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Wed, 06 Jul 22 11:59

Comment on DfE social work workforce statistics

Commenting on the latest social work workforce data, ADCS President Charlotte Ramsden said:

“The latest government statistics on the social work workforce reflect some of the challenges that social workers and local authorities have faced during the height of the pandemic. Lockdowns and enduring disruption to daily lives has exacerbated pre-existing challenges that children and families face, such as poverty and domestic abuse. Despite this, social workers have worked tirelessly, continuing to visit homes to support and safeguard children as well as providing practical help to parents and carers.

“Retaining enough social workers has long been a challenge for local authorities and it is deeply concerning that 5,000 child and family social workers left their role in the year ending 30 September 2021. It is important for children to have a consistency of social worker in their lives where possible, but this is increasingly difficult with more social workers leaving the profession. As leaders of children’s services, we urge the government to launch a national social work campaign, similar to the government’s teacher recruitment efforts. This should tackle longstanding stereotypes head on and clearly articulate that good social work can and does change lives. Local authorities are doing innovative work to improve the recruitment and retention of social workers but extra national investment is needed to recruit more social workers and that they receive the right reward for the challenging work they do.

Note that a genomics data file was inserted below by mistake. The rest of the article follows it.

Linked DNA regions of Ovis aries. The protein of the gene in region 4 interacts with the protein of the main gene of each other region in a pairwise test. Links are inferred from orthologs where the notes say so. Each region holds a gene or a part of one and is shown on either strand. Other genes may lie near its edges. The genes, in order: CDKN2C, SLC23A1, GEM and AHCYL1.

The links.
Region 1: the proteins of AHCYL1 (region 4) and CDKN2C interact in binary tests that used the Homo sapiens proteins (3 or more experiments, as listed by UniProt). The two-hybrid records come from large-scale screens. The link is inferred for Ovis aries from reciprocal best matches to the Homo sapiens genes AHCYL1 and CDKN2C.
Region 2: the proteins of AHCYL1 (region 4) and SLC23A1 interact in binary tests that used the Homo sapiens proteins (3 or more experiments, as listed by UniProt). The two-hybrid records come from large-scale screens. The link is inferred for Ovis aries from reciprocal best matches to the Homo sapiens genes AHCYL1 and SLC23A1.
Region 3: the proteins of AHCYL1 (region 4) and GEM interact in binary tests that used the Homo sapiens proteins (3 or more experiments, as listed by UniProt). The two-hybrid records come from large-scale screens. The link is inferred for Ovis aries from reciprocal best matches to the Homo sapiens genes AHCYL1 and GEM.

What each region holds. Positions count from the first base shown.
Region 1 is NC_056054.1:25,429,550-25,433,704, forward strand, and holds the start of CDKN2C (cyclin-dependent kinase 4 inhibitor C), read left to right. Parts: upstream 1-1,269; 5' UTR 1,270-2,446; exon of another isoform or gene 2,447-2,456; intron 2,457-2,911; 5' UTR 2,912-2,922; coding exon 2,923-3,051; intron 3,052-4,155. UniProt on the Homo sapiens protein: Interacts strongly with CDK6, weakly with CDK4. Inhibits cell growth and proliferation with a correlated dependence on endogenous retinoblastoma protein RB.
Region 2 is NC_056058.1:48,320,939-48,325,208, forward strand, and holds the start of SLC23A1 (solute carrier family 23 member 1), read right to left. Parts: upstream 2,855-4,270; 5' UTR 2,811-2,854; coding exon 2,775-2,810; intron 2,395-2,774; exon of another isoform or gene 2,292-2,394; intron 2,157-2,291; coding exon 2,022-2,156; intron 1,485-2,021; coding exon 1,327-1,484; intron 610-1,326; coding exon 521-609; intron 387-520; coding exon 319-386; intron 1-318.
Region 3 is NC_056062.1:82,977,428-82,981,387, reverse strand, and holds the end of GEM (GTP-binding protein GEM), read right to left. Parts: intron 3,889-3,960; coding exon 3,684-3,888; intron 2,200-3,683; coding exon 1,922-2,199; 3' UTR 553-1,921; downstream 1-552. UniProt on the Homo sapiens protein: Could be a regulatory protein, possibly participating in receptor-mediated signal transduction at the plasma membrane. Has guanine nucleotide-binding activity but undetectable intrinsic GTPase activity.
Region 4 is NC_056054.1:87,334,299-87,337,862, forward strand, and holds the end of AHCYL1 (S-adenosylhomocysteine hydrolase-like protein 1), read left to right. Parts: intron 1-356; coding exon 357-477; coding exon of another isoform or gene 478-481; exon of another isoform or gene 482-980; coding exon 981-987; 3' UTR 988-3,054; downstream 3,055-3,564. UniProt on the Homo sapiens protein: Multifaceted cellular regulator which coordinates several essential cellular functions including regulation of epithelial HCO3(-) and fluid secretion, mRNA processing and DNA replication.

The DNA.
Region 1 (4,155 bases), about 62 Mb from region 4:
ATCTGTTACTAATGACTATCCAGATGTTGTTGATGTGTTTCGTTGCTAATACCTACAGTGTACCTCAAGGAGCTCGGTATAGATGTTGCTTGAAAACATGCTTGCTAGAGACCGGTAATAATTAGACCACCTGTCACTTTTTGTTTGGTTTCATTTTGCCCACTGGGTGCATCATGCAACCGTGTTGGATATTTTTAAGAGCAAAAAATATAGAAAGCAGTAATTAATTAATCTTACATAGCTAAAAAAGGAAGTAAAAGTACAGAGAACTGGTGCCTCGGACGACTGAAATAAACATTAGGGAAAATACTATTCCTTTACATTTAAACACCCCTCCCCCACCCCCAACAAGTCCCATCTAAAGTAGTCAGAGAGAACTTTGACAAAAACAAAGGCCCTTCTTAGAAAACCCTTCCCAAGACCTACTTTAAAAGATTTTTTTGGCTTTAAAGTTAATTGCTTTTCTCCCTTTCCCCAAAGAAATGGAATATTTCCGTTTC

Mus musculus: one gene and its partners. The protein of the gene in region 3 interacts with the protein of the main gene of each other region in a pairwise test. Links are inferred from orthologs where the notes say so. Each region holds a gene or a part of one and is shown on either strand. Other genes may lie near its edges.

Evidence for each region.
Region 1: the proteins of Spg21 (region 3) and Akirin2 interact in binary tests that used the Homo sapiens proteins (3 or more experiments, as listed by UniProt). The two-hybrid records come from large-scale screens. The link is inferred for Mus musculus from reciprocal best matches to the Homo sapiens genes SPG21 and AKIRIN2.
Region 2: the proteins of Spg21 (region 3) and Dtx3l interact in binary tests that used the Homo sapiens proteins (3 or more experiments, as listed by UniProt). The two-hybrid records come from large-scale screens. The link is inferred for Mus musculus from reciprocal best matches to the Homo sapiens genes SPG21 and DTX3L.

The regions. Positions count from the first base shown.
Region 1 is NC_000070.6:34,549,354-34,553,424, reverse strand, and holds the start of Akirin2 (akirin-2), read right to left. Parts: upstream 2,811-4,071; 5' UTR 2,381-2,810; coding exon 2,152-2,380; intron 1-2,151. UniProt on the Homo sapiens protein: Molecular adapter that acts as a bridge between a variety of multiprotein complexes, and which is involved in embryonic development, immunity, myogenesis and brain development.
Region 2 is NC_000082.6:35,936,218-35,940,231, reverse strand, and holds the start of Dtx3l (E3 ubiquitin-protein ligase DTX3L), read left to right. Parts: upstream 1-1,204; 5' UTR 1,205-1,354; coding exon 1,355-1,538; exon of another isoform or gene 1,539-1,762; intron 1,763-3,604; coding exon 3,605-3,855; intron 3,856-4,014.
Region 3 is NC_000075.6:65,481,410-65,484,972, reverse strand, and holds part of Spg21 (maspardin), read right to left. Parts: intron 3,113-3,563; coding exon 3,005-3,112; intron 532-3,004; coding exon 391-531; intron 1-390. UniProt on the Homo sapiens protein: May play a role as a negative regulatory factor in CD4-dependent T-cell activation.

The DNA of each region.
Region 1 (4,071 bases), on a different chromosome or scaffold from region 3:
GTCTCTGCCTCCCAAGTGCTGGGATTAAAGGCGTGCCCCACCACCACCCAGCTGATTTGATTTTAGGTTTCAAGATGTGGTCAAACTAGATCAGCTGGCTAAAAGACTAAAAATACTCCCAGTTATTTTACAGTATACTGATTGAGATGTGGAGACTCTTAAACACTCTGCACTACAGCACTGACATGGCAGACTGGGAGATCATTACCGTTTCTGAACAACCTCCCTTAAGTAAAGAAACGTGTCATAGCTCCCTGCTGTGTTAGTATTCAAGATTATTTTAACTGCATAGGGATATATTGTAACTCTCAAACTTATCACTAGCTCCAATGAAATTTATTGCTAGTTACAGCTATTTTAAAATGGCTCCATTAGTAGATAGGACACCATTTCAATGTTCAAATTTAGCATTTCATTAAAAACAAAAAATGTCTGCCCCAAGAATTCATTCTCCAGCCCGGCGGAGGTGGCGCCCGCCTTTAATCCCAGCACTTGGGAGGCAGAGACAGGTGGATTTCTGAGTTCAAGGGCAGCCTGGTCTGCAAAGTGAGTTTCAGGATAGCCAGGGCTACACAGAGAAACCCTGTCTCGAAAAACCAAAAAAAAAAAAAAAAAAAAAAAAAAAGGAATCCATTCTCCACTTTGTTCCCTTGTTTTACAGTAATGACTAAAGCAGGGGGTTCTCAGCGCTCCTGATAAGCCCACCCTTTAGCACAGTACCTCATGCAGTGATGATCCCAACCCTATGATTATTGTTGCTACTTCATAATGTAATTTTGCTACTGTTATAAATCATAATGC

“The pandemic has compounded longstanding challenges in the wider children’s workforce, not just social work. Added to this, public sector pay freezes and a cost of living crisis have created additional challenges. The government must take a holistic view of the children’s workforce which spans multiple government departments. Youth workers, residential workers and family support workers to name just a few all play a vital role in improving children’s outcomes. If we are truly ambitious for our children, we must have a workforce that reflects this.”

ENDS


Tags assigned to this article:
WORKFORCE 99 SOCIAL WORK 93

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